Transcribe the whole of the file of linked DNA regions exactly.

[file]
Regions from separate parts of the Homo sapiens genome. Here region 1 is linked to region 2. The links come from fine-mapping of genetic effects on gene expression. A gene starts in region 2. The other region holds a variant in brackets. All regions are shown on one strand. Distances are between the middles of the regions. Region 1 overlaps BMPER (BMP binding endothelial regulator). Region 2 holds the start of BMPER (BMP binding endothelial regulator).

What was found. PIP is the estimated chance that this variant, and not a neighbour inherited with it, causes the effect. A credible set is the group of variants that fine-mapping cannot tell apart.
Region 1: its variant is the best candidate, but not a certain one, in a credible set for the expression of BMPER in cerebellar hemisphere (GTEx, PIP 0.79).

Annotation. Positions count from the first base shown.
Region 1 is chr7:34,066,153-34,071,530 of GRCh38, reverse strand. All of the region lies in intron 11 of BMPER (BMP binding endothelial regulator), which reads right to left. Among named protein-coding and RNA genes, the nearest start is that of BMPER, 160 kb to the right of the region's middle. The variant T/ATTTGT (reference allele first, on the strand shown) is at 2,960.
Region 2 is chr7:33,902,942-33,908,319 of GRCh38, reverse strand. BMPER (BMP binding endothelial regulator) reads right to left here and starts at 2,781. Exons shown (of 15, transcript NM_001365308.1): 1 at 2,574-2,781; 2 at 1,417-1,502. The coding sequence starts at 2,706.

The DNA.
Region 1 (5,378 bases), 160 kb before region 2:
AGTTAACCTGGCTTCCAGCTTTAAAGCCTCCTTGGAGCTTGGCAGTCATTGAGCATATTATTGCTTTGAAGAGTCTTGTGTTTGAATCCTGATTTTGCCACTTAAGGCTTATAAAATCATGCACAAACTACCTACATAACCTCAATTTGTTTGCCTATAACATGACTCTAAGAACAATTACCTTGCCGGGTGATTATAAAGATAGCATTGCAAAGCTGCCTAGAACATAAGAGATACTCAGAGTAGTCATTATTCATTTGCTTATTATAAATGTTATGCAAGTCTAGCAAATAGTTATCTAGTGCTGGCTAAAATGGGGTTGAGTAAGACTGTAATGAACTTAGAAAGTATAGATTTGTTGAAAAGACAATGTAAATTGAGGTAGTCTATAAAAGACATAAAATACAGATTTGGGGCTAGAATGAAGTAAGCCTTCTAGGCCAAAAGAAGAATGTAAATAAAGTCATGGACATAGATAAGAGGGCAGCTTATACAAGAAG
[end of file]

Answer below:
Regions from separate parts of the Homo sapiens genome. Here region 1 is linked to region 2. The links come from fine-mapping of genetic effects on gene expression. A gene starts in region 2. The other region holds a variant in brackets. All regions are shown on one strand. Distances are between the middles of the regions. Region 1 overlaps BMPER (BMP binding endothelial regulator). Region 2 holds the start of BMPER (BMP binding endothelial regulator).

What was found. PIP is the estimated chance that this variant, and not a neighbour inherited with it, causes the effect. A credible set is the group of variants that fine-mapping cannot tell apart.
Region 1: its variant is the best candidate, but not a certain one, in a credible set for the expression of BMPER in cerebellar hemisphere (GTEx, PIP 0.79).

Annotation. Positions count from the first base shown.
Region 1 is chr7:34,066,153-34,071,530 of GRCh38, reverse strand. All of the region lies in intron 11 of BMPER (BMP binding endothelial regulator), which reads right to left. Among named protein-coding and RNA genes, the nearest start is that of BMPER, 160 kb to the right of the region's middle. The variant T/ATTTGT (reference allele first, on the strand shown) is at 2,960.
Region 2 is chr7:33,902,942-33,908,319 of GRCh38, reverse strand. BMPER (BMP binding endothelial regulator) reads right to left here and starts at 2,781. Exons shown (of 15, transcript NM_001365308.1): 1 at 2,574-2,781; 2 at 1,417-1,502. The coding sequence starts at 2,706.

The DNA.
Region 1 (5,378 bases), 160 kb before region 2:
AGTTAACCTGGCTTCCAGCTTTAAAGCCTCCTTGGAGCTTGGCAGTCATTGAGCATATTATTGCTTTGAAGAGTCTTGTGTTTGAATCCTGATTTTGCCACTTAAGGCTTATAAAATCATGCACAAACTACCTACATAACCTCAATTTGTTTGCCTATAACATGACTCTAAGAACAATTACCTTGCCGGGTGATTATAAAGATAGCATTGCAAAGCTGCCTAGAACATAAGAGATACTCAGAGTAGTCATTATTCATTTGCTTATTATAAATGTTATGCAAGTCTAGCAAATAGTTATCTAGTGCTGGCTAAAATGGGGTTGAGTAAGACTGTAATGAACTTAGAAAGTATAGATTTGTTGAAAAGACAATGTAAATTGAGGTAGTCTATAAAAGACATAAAATACAGATTTGGGGCTAGAATGAAGTAAGCCTTCTAGGCCAAAAGAAGAATGTAAATAAAGTCATGGACATAGATAAGAGGGCAGCTTATACAAGAAG